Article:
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Guest Post: Daniele Bortoluzzi, “LISA and its Challenges” July 29, 2007

Posted by dorigo in astronomy, news, physics, science.
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Daniele Bortoluzzi (daniele.bortoluzzi@ing.unitn.it) is researcher in Mechanism and Machine Theory at the Department of Mechanical and Structural Engineering of the Faculty of Engineering at the University of Trento (Italy). Since 2001 he is part of the Principal Investigator team of the LISA Pathfinder mission at the University of Trento and in this framework he is now involved in the development of the Caging Mechanism Assembly (responsibility of Thales Alenia Space) with the responsibility to verify its compliance to a mission critical phase.   

LISA (Laser Interferometer Space Antenna) is a joint space mission of ESA (European Space Agency) and NASA (National Aeronautics and Space Administration) for the in-flight detection of gravitational waves. LISA consists in a formation of three spacecrafts orbiting around the sun and makes it possible to reveal such time-dependent distortion of the space-time by carefully monitoring the relative displacement between pairs of free-floating test masses hosted on board of different spacecrafts. Just to give you an idea, each mass will be five million kilometers far from the other and the requested measurement accuracy on the displacement is of the order of the picometer!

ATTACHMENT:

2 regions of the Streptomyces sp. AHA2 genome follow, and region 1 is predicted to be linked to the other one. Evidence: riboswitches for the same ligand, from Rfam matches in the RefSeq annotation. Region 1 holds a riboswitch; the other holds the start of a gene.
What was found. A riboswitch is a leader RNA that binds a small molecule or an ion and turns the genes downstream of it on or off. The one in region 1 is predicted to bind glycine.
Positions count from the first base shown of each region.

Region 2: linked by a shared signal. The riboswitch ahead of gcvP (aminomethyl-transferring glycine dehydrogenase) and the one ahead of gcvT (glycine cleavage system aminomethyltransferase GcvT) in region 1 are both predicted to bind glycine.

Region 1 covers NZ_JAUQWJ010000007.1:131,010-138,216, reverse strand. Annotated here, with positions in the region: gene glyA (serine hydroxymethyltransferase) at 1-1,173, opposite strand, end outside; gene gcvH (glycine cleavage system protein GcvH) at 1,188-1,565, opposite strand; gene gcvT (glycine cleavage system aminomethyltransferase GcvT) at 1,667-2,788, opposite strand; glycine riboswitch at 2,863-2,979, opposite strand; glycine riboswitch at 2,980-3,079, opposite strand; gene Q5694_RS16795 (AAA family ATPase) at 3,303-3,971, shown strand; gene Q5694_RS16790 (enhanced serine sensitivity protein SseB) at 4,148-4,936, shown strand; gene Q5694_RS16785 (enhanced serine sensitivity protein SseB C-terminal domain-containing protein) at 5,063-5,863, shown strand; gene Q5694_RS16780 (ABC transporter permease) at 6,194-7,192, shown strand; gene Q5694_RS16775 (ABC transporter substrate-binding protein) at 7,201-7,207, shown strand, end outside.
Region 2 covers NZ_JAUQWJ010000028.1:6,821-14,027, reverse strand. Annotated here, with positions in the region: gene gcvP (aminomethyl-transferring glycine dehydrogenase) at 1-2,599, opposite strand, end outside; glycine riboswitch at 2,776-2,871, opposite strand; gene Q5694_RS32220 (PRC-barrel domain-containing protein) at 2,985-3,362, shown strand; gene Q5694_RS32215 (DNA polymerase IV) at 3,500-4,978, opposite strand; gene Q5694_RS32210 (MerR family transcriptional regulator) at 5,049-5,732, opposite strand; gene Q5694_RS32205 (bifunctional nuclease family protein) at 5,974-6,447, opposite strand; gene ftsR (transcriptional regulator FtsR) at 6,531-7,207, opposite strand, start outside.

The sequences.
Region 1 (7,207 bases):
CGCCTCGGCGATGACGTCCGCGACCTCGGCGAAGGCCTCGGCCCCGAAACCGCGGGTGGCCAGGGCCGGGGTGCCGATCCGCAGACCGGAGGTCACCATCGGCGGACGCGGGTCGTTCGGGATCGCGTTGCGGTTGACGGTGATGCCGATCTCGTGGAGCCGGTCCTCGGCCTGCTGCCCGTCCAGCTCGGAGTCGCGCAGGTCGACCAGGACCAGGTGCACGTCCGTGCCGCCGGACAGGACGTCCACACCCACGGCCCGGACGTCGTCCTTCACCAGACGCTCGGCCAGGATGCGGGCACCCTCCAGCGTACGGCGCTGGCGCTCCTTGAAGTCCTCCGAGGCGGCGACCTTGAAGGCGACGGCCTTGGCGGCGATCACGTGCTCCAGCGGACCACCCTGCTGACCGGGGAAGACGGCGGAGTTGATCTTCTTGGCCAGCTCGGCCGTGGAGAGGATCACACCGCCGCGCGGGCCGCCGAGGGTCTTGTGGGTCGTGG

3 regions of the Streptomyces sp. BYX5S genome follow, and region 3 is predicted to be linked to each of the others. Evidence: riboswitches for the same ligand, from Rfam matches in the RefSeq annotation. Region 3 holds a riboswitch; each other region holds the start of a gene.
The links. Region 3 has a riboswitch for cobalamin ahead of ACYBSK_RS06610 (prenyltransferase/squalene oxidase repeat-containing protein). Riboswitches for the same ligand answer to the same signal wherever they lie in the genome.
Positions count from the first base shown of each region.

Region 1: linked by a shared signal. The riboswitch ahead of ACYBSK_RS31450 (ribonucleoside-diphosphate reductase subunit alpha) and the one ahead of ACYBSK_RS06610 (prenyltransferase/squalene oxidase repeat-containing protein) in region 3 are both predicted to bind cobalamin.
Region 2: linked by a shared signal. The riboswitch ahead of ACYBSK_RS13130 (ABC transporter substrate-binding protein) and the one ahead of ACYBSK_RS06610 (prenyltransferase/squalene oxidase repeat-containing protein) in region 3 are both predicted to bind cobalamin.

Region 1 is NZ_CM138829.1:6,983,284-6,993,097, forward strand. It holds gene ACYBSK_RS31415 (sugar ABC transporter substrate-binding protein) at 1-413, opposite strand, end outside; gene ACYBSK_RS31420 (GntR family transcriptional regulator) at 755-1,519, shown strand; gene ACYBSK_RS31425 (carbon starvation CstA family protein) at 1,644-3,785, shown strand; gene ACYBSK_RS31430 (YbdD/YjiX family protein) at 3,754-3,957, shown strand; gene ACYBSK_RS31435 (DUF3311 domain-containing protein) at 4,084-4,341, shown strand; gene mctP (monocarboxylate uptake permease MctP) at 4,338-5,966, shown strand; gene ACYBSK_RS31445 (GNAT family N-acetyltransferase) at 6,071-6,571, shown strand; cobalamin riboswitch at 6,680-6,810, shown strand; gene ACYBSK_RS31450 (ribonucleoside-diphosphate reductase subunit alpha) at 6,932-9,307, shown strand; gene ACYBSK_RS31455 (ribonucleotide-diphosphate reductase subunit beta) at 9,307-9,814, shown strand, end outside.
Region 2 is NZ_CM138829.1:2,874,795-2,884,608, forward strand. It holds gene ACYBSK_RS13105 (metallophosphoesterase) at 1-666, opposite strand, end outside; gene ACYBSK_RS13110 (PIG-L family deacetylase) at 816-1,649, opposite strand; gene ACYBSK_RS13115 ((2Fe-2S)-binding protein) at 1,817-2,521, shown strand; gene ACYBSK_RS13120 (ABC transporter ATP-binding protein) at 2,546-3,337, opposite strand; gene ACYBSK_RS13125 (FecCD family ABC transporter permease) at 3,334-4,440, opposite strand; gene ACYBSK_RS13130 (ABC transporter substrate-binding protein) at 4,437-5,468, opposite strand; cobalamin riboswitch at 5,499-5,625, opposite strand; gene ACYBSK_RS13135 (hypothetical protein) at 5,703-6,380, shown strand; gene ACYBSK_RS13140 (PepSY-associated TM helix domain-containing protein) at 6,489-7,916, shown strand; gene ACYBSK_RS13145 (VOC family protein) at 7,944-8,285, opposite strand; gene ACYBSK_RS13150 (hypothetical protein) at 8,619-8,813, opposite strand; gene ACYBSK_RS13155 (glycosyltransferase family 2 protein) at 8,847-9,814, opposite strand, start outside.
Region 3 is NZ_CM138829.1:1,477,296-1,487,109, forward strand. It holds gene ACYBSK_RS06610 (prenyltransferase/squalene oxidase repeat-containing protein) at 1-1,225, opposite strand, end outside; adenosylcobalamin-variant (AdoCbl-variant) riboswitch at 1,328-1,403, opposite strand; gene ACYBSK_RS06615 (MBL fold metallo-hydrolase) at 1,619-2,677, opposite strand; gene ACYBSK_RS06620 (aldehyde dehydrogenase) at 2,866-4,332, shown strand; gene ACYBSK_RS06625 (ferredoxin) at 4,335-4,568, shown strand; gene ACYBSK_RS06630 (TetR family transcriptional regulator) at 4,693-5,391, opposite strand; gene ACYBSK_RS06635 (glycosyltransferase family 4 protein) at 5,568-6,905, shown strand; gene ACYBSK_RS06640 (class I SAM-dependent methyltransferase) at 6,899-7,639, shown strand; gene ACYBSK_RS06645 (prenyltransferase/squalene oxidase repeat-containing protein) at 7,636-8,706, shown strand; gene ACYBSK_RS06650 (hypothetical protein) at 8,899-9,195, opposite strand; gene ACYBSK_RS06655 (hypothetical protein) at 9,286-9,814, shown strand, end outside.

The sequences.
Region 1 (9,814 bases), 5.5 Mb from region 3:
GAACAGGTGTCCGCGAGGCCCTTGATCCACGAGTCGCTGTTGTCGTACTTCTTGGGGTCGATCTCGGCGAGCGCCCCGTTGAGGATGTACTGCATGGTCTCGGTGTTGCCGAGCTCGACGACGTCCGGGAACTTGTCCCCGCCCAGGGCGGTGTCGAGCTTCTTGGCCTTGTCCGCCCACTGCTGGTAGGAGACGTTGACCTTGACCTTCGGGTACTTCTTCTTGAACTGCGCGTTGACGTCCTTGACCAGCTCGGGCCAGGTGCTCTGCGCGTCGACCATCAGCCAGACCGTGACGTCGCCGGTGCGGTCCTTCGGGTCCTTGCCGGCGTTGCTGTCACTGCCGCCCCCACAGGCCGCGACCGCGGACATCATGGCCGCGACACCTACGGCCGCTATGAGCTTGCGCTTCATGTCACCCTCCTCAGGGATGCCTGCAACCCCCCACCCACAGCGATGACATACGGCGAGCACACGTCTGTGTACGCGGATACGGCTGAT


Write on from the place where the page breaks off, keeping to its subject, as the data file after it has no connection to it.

LISA is classified as a “cornerstone” mission thanks to its outstanding scientific relevance. It would provide an instrument that may measure the fluctuations of the gravity, that is the fundamental force that rules the evolution of the universe since the Big Bang. For instance, this means the possibility to detect black holes, super-massive black hole mergers and spiral descent of stars into black holes. Moreover, it will make it possible to “listen” the gravitational echo of the Big Bang. Details of the mission may be found in the ESA (http://www.esa.int/science/lisa) and NASA websites (http://lisa.jpl.nasa.gov/WHATIS/intro.html).  

Due to the technological criticalities of this mission, prior to LISA a risk-reduction mission has been scheduled by ESA, called LISA Pathfinder (formerly SMART-2). This mission aims at providing experimental evidence that it is possible, in orbit, to set a reference mass in a status that results free from any disturbing force different from the gravity produced by the celestial bodies.If we think of any solid body in our familiar Earth environment, for instance a pen on our desk, we may be induced to assume that, except for the weight force (due to the Earth gravity field), no other forces are applied on it. This is wrong. The surrounding air carries acoustic waves that exert a fluctuating force on the external surface of the pen. Some electric charges sit on the dielectric parts of the pen and interact with stray electric fields that are present anywhere, and some metallic parts may hide a permanent magnetization that also would interact with magnetic fields. The desk is moved by the natural micro-seismic activity of the ground and transmits motion to the pen through the contacting surfaces. The result is that an inertial observer would see the pen not only orbiting around the sun together with the Earth, but also rattling a little bit across such an ideal trajectory. Even if this deviation may seem irrelevant, a gravity wave would produce a motion of the “pen-probe” far smaller. This means that the proof body that is devoted to sense the gravity wave must be accurately shielded from any non-gravitational force, and the goal of the LISA Pathfinder mission is to demonstrate that this is feasible to a level of disturbance that results negligible as compared with the expected action of the gravity wave.